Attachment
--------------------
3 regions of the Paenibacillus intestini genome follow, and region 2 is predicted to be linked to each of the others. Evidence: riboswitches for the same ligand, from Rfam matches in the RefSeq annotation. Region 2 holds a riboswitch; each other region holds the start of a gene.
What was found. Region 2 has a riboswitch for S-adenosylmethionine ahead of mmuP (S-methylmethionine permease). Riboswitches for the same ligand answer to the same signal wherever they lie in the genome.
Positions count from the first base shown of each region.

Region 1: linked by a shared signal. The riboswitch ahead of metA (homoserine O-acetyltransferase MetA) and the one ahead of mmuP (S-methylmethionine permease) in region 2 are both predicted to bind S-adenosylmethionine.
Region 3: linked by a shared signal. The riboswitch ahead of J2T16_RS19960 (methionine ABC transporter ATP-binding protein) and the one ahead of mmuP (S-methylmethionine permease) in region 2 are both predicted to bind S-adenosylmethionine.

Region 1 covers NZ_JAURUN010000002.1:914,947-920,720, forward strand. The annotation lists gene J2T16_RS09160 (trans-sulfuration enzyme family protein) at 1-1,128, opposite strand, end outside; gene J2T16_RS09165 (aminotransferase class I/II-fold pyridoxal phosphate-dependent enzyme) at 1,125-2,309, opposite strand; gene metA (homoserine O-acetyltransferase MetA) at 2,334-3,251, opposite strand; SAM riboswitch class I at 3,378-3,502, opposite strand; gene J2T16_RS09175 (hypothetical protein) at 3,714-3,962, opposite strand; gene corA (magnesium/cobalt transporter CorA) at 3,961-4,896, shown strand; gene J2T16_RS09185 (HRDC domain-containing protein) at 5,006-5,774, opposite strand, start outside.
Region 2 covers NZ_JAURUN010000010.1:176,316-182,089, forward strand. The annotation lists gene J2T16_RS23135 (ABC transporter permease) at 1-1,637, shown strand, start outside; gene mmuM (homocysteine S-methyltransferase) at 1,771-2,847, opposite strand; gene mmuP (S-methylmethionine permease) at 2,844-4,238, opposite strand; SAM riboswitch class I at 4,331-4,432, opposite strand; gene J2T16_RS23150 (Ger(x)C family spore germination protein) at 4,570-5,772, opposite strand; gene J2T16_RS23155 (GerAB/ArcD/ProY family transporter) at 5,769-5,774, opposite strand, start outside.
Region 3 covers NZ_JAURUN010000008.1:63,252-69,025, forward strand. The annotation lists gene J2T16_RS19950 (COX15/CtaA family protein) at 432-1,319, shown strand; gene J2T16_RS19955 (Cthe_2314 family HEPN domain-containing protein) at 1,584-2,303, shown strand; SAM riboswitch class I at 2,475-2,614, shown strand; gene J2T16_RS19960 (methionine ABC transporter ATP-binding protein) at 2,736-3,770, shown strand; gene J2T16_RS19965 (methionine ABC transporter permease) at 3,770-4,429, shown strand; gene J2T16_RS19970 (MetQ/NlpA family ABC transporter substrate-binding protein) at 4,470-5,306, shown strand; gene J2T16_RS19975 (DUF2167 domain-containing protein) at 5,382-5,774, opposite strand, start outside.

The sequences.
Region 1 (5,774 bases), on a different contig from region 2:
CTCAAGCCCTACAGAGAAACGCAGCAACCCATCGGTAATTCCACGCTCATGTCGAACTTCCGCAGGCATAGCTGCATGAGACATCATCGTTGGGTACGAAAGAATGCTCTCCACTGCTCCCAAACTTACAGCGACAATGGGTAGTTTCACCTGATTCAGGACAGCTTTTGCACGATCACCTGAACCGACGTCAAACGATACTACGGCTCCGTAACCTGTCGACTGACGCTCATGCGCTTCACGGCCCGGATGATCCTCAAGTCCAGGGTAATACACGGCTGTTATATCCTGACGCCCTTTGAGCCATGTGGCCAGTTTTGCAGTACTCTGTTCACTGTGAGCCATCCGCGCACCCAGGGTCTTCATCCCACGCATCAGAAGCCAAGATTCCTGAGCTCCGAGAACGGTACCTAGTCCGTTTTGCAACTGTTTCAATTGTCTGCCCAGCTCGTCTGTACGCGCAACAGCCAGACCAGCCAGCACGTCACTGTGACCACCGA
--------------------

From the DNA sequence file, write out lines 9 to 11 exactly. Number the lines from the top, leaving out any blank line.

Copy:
The sequences.
Region 1 (5,774 bases), on a different contig from region 2:
CTCAAGCCCTACAGAGAAACGCAGCAACCCATCGGTAATTCCACGCTCATGTCGAACTTCCGCAGGCATAGCTGCATGAGACATCATCGTTGGGTACGAAAGAATGCTCTCCACTGCTCCCAAACTTACAGCGACAATGGGTAGTTTCACCTGATTCAGGACAGCTTTTGCACGATCACCTGAACCGACGTCAAACGATACTACGGCTCCGTAACCTGTCGACTGACGCTCATGCGCTTCACGGCCCGGATGATCCTCAAGTCCAGGGTAATACACGGCTGTTATATCCTGACGCCCTTTGAGCCATGTGGCCAGTTTTGCAGTACTCTGTTCACTGTGAGCCATCCGCGCACCCAGGGTCTTCATCCCACGCATCAGAAGCCAAGATTCCTGAGCTCCGAGAACGGTACCTAGTCCGTTTTGCAACTGTTTCAATTGTCTGCCCAGCTCGTCTGTACGCGCAACAGCCAGACCAGCCAGCACGTCACTGTGACCACCGA